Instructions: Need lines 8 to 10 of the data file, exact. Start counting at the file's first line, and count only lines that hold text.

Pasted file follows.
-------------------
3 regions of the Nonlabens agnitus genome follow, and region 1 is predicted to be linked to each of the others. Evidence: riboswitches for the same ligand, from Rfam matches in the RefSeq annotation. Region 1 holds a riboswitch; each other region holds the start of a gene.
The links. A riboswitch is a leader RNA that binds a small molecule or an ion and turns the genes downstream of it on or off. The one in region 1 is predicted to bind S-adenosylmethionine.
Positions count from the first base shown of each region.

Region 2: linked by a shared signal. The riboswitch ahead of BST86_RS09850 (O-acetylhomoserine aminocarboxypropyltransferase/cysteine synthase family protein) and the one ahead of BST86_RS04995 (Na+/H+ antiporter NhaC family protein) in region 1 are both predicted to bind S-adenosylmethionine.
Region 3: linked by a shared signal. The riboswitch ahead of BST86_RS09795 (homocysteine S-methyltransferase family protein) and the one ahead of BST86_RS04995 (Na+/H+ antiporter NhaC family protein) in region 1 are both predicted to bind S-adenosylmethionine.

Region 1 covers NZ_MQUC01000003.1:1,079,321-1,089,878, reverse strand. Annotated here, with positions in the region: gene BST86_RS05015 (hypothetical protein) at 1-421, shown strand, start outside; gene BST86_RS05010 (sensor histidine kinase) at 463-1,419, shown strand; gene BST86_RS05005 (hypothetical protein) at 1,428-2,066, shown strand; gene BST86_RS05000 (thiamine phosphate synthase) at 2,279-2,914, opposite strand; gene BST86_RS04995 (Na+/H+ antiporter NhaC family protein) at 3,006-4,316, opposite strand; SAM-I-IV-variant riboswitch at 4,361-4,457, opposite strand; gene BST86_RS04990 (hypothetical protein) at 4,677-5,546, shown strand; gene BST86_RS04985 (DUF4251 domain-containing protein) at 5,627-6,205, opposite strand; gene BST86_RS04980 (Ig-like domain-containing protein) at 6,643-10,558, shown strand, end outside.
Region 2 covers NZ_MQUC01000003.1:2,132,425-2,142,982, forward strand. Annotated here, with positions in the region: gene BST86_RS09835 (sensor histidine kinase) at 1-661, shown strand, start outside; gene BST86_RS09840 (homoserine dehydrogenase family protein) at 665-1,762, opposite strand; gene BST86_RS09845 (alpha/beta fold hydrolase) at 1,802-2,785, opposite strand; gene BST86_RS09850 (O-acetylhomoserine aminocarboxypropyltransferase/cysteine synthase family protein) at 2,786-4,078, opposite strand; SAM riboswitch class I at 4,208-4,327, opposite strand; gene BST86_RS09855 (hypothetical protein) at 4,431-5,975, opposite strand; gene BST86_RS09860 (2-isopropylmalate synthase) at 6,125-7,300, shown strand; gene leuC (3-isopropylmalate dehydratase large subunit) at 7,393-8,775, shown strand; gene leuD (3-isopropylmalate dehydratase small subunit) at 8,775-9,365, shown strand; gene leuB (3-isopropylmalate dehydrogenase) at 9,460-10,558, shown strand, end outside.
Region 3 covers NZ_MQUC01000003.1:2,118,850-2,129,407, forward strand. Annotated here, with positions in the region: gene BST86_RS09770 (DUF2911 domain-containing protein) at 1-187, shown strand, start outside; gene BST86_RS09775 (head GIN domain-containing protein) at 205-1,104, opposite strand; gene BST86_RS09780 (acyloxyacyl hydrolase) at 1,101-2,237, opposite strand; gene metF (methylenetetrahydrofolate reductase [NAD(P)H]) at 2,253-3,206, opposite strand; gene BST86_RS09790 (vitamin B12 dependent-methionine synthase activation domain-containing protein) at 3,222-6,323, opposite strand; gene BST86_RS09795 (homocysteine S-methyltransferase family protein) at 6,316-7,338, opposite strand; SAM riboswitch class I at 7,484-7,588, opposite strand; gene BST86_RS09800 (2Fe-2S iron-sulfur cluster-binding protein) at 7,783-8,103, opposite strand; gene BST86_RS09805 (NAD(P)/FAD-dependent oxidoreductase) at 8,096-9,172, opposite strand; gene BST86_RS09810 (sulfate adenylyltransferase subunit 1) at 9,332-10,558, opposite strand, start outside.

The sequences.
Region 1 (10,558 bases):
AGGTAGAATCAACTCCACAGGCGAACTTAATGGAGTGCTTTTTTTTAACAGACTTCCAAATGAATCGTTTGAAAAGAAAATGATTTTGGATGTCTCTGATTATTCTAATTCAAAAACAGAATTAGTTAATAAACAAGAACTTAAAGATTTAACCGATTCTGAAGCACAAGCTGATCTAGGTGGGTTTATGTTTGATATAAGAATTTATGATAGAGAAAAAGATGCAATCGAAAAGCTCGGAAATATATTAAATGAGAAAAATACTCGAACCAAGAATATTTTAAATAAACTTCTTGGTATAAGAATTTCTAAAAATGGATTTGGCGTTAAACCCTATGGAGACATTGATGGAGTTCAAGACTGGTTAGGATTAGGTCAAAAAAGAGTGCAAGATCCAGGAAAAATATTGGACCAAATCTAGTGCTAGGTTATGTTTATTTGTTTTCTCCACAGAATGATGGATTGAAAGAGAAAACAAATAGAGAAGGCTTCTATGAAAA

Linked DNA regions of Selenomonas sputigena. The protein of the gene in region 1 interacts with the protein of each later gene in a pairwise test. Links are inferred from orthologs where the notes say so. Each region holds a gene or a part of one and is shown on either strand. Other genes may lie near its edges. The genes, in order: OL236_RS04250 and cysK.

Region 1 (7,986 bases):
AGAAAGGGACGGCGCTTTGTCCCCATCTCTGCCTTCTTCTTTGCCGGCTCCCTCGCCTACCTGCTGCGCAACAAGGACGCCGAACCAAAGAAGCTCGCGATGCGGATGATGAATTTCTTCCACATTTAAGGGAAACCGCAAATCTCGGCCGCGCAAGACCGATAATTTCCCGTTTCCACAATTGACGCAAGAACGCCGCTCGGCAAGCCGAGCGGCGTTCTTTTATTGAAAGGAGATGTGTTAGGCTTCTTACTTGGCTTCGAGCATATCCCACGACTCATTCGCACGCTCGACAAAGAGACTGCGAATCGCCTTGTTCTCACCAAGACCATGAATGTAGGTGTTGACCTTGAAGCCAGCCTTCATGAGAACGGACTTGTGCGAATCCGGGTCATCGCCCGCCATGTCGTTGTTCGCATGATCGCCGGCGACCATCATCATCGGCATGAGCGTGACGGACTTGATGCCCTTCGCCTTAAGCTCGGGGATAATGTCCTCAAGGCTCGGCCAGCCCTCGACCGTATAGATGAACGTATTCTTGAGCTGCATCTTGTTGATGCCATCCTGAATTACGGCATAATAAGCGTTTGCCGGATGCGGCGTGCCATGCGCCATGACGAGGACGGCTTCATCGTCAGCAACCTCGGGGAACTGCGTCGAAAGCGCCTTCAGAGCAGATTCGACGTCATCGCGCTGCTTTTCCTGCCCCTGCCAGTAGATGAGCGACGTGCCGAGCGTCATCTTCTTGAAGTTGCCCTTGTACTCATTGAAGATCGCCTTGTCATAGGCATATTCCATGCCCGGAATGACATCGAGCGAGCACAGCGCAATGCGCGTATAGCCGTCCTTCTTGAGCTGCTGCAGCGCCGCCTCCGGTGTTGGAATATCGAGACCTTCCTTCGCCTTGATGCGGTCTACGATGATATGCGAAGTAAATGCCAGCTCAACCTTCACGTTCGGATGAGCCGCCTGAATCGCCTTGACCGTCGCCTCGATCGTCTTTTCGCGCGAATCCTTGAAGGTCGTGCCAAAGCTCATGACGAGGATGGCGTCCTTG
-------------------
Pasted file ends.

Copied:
Region 3 covers NZ_MQUC01000003.1:2,118,850-2,129,407, forward strand. Annotated here, with positions in the region: gene BST86_RS09770 (DUF2911 domain-containing protein) at 1-187, shown strand, start outside; gene BST86_RS09775 (head GIN domain-containing protein) at 205-1,104, opposite strand; gene BST86_RS09780 (acyloxyacyl hydrolase) at 1,101-2,237, opposite strand; gene metF (methylenetetrahydrofolate reductase [NAD(P)H]) at 2,253-3,206, opposite strand; gene BST86_RS09790 (vitamin B12 dependent-methionine synthase activation domain-containing protein) at 3,222-6,323, opposite strand; gene BST86_RS09795 (homocysteine S-methyltransferase family protein) at 6,316-7,338, opposite strand; SAM riboswitch class I at 7,484-7,588, opposite strand; gene BST86_RS09800 (2Fe-2S iron-sulfur cluster-binding protein) at 7,783-8,103, opposite strand; gene BST86_RS09805 (NAD(P)/FAD-dependent oxidoreductase) at 8,096-9,172, opposite strand; gene BST86_RS09810 (sulfate adenylyltransferase subunit 1) at 9,332-10,558, opposite strand, start outside.

The sequences.
Region 1 (10,558 bases):